Light source spectrum is one component of lighting quality. Among other attributes, spectrum influences the color appearance of objects, rendering objects with more or less saturation, shifting their hue, and/or increasing or decreasing their lightness. The pattern and regularity of these varying shifts can be predicted, which is important because the color shifts can be desirable or undesirable depending on the circumstance. This webinar, hosted by the OSA Color Technical Group, will begin with a description of the theoretical and practical considerations that are important when characterizing how light sources render object colors.
Our presenters, Kevin Houser of Oregon State University and Michael Royer of Pacific Northwest National Laboratory, will then describe TM-30-18: IES Method for Evaluating Light Source Color Rendition, including the characterization of average color fidelity and color gamut, and hue-specific changes in chroma, hue, or fidelity. Recommended specification criteria for different end-use applications will be explained and demonstrated, including a summary of the research that led to the consensus recommendations. Attendees will become knowledgeable in interpreting the numerical and graphical output from TM-30-18 and understand how the measures can be used to predict and design for human perceptions.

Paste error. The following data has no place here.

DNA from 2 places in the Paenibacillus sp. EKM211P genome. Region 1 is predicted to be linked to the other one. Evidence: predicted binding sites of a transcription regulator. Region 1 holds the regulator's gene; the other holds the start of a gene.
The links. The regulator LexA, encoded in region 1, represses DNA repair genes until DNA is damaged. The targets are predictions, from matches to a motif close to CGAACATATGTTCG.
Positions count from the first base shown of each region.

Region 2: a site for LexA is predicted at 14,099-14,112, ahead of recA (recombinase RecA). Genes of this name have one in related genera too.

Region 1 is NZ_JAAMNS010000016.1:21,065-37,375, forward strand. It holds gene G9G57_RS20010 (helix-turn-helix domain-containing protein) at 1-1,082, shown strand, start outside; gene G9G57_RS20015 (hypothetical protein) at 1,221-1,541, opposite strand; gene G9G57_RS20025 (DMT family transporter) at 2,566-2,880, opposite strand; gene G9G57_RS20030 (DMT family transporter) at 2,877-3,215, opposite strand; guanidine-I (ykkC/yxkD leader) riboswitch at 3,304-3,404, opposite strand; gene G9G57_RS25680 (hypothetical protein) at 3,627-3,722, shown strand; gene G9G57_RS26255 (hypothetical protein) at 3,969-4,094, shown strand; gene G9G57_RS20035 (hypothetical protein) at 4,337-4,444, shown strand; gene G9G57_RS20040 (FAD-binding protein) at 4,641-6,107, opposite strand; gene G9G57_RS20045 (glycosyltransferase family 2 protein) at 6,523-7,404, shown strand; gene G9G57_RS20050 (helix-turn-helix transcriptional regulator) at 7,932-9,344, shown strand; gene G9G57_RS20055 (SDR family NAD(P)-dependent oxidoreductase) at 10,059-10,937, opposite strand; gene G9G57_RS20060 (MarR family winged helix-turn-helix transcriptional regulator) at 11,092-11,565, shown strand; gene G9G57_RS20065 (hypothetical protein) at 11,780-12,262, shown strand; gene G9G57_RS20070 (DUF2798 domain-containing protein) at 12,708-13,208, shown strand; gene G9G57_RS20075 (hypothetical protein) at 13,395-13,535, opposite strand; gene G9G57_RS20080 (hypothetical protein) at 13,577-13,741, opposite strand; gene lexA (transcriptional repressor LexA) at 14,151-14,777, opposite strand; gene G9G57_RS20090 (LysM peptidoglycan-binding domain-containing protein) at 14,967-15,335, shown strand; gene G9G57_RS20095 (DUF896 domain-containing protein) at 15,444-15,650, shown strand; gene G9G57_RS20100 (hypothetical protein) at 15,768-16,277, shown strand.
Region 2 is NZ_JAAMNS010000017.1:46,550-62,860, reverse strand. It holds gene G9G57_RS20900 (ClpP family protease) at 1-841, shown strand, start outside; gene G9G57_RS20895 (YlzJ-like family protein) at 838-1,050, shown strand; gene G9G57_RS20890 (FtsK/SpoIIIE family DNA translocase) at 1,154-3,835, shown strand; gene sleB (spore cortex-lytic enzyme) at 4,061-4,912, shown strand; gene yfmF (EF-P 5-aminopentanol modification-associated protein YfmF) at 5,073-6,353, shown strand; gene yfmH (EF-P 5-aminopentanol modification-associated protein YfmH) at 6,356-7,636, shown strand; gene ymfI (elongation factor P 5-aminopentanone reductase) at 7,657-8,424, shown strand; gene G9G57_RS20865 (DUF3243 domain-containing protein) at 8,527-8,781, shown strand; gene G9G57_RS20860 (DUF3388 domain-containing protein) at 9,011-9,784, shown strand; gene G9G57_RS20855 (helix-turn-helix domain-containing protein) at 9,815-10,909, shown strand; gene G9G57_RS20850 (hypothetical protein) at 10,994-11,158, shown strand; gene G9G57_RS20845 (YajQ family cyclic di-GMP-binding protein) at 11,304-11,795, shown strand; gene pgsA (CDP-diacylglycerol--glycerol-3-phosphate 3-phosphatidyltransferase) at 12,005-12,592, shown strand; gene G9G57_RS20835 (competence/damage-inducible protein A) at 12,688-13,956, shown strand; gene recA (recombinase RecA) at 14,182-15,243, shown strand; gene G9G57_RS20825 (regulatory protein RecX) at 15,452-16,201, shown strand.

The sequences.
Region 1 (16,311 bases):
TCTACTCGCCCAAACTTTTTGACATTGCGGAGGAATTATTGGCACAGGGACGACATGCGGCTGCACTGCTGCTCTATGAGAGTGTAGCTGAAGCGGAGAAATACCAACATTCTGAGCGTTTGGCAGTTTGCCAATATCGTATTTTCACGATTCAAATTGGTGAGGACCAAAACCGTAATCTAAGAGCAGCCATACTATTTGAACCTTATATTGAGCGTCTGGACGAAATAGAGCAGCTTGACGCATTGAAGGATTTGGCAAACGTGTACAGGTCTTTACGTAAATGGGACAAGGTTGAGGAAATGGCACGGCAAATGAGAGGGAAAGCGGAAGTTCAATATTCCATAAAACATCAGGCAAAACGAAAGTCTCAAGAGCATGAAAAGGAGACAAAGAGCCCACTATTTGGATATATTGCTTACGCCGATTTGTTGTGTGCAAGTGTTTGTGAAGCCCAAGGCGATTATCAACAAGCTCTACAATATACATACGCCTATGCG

What You Will Learn:
Theoretical and practical considerations important for any system intended to characterize light source color rendition
The conceptual framework for TM-30-18 as a system for evaluating light source color rendition
The components of TM-30-18, including the fidelity and gamut indices, the color vector graphic, and fidelity and chroma shift indices for each hue bin
How quantities from TM-30-18 can be used to quantify and communicate color rendition, and be employed in the design of lighting systems, the spectral design of light sources, and the specification of lighting products
How to recognize the strengths and limitations of TM-30-18, and more generally recognize the limitations of all measures of color rendition
Who Should Attend:
Color and vision scientists
Lighting professionals, including lighting equipment manufacturers
Lighting researchers that study human perceptual and biological responses to optical radiation
Neuroscientists and chronobiologists that manipulate light spectrum
Interior designers and product designers interested in how light renders the colors of their work
Anyone interested in how light and objects interact to reveal color